you may solve the problem of R. Hoshaia. Viz., what if one gives two perutahs to a woman, saying to her, 'Be thou betrothed unto me for one of these to-day. and for the other be thou betrothed unto me after I divorce thee'?1 [Now, from Bar Pada's ruling you may deduce that the second] is indeed [valid] kiddushin.2 This the first the former is duly effective, I would think that it is so even if this concurrent sanctity was imposed only in a supplementary statement. Hence the need for the second clause, viz., that if the second sanctity was not (at the very outset) imposed concurrently with the first, it cannot come into effect. roused R. Jeremiah, and he said to them, Why do you compare redemption by the owner to redemption by others? Thus did R. Johanan say: If he himself redeems them, they revert to their sanctity; but if others redeem them, they do not.3 Now a [divorced] woman may be compared to the case of redemption by others.4 It was stated likewise: R. Ammi said in R. Johanan's name: Only if he himself redeems them was this taught [that they revert to their sanctity]; but when others redeem them, they do not revert to their sanctity.
MISHNAH. HE WHO VOWS [NOT TO BENEFIT] FROM SEAFARERS, MAY BENEFIT FROM LAND-DWELLERS; FROM LAND-DWELLERS, HE IS FORBIDDEN [TO BENEFIT] EVEN FROM SEAFARERS, BECAUSE SEAFARERS ARE INCLUDED IN THE TERM LAND-DWELLERS'; NOT THOSE WHO MERELY TRAVEL FROM ACCO TO JAFFA,5 BUT THOSE WHO SAIL AWAY GREAT DISTANCES [FROM LAND].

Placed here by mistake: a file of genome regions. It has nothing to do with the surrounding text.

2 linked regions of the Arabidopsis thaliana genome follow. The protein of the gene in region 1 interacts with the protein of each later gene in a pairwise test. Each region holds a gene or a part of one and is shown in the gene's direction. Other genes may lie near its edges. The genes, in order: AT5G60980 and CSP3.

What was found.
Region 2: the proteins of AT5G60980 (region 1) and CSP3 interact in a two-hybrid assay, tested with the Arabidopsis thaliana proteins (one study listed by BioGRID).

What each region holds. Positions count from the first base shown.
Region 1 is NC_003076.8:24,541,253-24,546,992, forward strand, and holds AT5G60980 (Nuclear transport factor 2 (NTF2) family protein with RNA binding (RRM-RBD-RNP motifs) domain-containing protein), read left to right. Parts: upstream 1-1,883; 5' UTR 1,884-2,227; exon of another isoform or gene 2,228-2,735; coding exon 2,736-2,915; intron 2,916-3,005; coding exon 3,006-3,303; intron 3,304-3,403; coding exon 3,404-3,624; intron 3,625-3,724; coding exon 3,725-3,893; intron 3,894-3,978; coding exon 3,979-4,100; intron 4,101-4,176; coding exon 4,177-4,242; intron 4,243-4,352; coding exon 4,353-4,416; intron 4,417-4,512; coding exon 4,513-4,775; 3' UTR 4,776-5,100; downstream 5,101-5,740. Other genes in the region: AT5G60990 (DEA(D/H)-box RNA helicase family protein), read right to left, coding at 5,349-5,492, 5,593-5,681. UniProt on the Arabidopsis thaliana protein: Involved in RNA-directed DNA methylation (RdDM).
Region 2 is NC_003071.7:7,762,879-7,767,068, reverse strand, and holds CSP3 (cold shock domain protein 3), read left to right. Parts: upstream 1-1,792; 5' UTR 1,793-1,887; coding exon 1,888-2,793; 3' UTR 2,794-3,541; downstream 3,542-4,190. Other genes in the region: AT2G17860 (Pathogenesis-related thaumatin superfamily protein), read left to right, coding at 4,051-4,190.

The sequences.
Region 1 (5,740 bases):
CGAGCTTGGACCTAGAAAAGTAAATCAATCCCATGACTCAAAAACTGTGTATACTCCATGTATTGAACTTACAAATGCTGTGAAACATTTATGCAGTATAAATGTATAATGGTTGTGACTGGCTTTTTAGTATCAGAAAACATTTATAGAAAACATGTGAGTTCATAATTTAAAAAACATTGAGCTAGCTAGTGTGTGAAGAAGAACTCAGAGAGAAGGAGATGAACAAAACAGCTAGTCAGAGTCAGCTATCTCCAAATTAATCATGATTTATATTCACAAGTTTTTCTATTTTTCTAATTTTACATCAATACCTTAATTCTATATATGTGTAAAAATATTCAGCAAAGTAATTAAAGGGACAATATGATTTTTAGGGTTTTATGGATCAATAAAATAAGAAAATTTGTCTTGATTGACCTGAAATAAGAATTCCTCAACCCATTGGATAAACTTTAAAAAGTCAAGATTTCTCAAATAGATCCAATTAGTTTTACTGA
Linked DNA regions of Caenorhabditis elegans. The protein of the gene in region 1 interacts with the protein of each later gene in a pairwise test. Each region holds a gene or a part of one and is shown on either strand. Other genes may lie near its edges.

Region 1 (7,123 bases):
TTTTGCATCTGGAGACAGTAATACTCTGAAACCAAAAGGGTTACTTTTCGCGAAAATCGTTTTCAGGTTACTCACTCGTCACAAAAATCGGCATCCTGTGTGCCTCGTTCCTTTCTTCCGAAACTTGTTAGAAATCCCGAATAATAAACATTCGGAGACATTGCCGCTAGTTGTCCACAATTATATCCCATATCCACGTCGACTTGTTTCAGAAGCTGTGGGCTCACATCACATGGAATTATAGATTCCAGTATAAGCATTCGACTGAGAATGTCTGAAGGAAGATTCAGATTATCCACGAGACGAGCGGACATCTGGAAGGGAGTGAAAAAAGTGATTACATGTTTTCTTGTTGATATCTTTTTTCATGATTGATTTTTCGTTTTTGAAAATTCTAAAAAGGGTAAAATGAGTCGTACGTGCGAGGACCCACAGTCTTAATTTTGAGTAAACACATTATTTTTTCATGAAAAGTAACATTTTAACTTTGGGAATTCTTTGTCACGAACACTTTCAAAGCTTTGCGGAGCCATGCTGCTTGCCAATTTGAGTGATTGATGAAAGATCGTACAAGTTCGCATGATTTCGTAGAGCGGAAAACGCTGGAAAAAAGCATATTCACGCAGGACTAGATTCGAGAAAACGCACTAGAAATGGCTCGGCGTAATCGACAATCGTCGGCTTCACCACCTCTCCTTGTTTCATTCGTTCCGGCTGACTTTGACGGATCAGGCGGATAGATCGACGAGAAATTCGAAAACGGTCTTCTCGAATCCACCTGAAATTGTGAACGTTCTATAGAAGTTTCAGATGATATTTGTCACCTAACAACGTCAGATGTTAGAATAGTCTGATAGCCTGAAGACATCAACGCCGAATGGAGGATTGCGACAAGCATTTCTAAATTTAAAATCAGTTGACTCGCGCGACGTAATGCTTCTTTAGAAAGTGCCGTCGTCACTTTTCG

GEMARA. R. Papa and R. Aha son of R. Ika — one referred it [the last statement] to the first clause, and the other to the second. Now, he who referred it to the first clause learnt thus: HE WHO VOWS [NOT TO BENEFIT] FROM SEAFARERS MAY BENEFIT FROM LAND-DWELLERS. Hence, he may not benefit from seafarers; NOT THOSE WHO MERELY
Original footnotes renumbered.
- Is the second betrothal valid?
- For, just as the plants after redemption revert to their sanctity in virtue of an earlier declaration, so the woman, after being freed by a divorce, will revert to her betrothed state in virtue of the declaration prior thereto — Ran and Asheri. Rashi: For, when the plants are cut down, they should, according to the terms of the vow, lose their sanctity; yet in virtue of the first declaration they retain it until they are redeemed. So here too: though the divorce sets the woman free, the prior declaration is valid insofar as she becomes betrothed again. This interpretation is rather strained. Moreover, it would appear that the deduction is made from the fact that before being cut down the plants revert to their sanctity after being redeemed, and not because they require redemption even after being cut down. In Rashi's favour, however, it may be observed that this law of consecration after redemption is that of the Mishnah as explained both by Bar Pada and by 'Ulla. So that the particular reference to Bar Pada may indicate that the solution in deduced from the continued sanctity of the saplings after they are cut down, which is maintained by Bar Pada only.